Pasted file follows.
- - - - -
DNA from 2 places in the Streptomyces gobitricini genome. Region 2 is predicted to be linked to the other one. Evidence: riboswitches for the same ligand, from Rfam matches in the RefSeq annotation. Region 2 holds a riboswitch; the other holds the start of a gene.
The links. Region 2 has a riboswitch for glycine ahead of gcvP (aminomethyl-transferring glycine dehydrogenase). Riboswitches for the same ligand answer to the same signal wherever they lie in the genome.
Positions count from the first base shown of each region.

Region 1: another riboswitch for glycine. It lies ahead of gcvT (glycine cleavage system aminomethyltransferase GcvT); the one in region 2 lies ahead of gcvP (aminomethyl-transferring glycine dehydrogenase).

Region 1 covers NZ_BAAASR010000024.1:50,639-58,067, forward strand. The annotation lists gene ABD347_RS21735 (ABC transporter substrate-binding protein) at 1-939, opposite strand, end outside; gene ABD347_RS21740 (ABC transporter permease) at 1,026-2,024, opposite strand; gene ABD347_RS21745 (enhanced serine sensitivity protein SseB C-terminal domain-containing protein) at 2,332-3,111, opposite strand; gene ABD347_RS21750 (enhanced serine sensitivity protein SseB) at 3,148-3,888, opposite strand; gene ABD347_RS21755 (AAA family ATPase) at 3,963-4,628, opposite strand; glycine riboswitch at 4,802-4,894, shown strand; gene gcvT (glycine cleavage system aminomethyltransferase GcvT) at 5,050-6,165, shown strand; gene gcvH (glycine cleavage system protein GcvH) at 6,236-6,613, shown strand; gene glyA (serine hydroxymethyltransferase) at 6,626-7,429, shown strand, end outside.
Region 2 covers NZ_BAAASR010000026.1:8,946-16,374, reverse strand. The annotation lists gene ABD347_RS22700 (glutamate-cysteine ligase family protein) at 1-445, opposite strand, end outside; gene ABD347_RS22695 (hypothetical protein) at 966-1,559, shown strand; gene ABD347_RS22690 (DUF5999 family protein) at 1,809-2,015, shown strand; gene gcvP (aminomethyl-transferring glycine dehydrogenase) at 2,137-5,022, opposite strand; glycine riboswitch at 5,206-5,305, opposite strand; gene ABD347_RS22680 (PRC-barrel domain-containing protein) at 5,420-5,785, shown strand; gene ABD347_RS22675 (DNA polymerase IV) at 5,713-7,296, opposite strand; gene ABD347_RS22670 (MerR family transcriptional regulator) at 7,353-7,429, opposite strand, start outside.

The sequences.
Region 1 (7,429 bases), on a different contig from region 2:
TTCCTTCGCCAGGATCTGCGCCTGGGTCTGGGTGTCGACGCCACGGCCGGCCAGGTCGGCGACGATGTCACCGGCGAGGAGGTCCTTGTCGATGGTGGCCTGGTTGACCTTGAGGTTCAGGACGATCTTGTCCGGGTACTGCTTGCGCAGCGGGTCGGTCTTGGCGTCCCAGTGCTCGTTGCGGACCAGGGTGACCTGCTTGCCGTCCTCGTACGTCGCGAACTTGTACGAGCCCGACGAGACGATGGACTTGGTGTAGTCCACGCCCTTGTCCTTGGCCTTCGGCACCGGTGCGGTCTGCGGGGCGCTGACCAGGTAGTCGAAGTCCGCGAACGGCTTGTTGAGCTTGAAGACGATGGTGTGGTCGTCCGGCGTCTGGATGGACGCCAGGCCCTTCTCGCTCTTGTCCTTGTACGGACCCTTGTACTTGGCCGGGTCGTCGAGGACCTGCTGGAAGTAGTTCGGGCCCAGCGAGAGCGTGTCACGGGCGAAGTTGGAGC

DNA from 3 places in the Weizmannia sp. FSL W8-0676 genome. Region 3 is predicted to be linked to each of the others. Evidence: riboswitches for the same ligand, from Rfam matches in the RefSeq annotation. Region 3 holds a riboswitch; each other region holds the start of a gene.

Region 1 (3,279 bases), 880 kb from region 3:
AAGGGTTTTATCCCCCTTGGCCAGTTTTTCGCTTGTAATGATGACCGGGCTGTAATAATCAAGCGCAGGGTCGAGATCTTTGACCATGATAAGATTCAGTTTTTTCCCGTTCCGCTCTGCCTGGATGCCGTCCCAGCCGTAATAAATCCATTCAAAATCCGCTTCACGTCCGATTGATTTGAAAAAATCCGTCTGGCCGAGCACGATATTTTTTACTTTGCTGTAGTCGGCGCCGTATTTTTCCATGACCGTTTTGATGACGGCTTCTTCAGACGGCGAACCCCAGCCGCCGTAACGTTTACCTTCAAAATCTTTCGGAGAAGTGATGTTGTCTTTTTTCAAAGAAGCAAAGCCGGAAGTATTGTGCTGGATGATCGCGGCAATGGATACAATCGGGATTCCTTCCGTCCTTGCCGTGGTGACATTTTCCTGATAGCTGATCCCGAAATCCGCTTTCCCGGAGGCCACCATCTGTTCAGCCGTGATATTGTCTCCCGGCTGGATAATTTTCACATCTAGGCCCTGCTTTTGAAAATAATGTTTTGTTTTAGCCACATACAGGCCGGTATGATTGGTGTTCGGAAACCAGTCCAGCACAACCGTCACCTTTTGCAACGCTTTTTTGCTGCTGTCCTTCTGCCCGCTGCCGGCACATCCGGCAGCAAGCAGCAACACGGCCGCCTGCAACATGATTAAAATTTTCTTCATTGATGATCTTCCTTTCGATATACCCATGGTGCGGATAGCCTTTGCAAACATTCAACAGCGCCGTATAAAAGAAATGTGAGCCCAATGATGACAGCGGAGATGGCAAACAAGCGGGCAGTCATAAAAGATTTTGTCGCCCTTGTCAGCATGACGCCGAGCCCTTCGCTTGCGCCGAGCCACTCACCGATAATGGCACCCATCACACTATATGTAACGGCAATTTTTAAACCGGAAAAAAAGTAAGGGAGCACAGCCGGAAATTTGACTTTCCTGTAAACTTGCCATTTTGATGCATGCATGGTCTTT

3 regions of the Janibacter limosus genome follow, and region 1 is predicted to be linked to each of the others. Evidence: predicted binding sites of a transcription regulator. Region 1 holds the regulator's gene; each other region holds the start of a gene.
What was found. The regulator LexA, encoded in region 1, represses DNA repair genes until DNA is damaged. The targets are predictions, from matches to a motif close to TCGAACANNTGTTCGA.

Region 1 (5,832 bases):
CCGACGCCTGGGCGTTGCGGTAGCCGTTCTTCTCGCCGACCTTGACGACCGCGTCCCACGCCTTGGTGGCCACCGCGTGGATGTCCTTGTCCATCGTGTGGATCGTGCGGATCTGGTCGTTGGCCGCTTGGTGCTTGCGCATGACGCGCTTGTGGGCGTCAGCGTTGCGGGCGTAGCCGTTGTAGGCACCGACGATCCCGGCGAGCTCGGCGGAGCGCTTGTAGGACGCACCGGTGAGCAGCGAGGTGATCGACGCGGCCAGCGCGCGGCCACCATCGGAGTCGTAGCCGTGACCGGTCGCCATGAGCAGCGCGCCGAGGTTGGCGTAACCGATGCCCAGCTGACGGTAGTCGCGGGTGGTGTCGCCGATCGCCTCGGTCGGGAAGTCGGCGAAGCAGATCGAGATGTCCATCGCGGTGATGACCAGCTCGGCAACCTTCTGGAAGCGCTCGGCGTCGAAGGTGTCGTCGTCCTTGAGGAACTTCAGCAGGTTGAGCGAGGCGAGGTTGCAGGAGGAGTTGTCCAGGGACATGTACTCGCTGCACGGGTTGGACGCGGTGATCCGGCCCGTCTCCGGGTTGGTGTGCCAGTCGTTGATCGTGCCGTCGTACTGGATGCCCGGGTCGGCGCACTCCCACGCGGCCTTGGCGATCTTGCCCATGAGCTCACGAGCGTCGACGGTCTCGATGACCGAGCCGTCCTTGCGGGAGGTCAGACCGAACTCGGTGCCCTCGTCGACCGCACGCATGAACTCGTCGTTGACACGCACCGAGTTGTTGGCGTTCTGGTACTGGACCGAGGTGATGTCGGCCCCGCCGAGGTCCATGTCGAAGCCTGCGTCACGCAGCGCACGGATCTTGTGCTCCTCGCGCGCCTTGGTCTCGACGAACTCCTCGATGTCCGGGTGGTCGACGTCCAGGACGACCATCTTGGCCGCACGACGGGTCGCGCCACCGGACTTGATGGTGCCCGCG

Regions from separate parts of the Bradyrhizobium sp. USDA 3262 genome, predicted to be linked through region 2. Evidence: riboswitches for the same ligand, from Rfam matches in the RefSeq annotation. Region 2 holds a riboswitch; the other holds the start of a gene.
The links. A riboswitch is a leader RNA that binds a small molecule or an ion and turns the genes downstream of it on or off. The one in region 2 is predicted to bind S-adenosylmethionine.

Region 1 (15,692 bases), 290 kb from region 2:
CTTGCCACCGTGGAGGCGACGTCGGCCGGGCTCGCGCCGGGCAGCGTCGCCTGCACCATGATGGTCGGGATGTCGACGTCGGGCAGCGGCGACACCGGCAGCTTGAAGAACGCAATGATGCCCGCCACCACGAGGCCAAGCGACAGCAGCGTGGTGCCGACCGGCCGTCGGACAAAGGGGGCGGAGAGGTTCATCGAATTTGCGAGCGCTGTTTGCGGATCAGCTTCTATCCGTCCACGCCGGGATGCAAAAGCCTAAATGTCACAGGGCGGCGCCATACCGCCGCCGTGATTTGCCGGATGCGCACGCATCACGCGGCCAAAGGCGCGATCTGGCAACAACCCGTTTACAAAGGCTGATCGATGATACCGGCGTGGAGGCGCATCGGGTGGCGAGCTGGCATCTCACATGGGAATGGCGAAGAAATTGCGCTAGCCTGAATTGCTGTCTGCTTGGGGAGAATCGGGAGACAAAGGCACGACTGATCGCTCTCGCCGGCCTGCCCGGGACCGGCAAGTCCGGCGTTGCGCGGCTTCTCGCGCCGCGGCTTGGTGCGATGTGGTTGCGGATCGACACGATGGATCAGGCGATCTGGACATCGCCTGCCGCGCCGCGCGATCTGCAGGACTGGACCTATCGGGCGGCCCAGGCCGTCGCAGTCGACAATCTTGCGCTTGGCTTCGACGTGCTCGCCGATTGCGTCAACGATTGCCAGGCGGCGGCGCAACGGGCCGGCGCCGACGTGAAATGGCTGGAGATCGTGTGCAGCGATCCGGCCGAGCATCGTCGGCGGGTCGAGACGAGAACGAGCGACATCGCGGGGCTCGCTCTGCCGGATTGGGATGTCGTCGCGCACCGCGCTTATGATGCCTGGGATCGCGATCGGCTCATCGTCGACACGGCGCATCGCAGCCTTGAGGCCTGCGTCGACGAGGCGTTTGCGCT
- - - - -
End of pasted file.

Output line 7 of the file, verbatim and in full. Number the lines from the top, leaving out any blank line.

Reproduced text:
The sequences.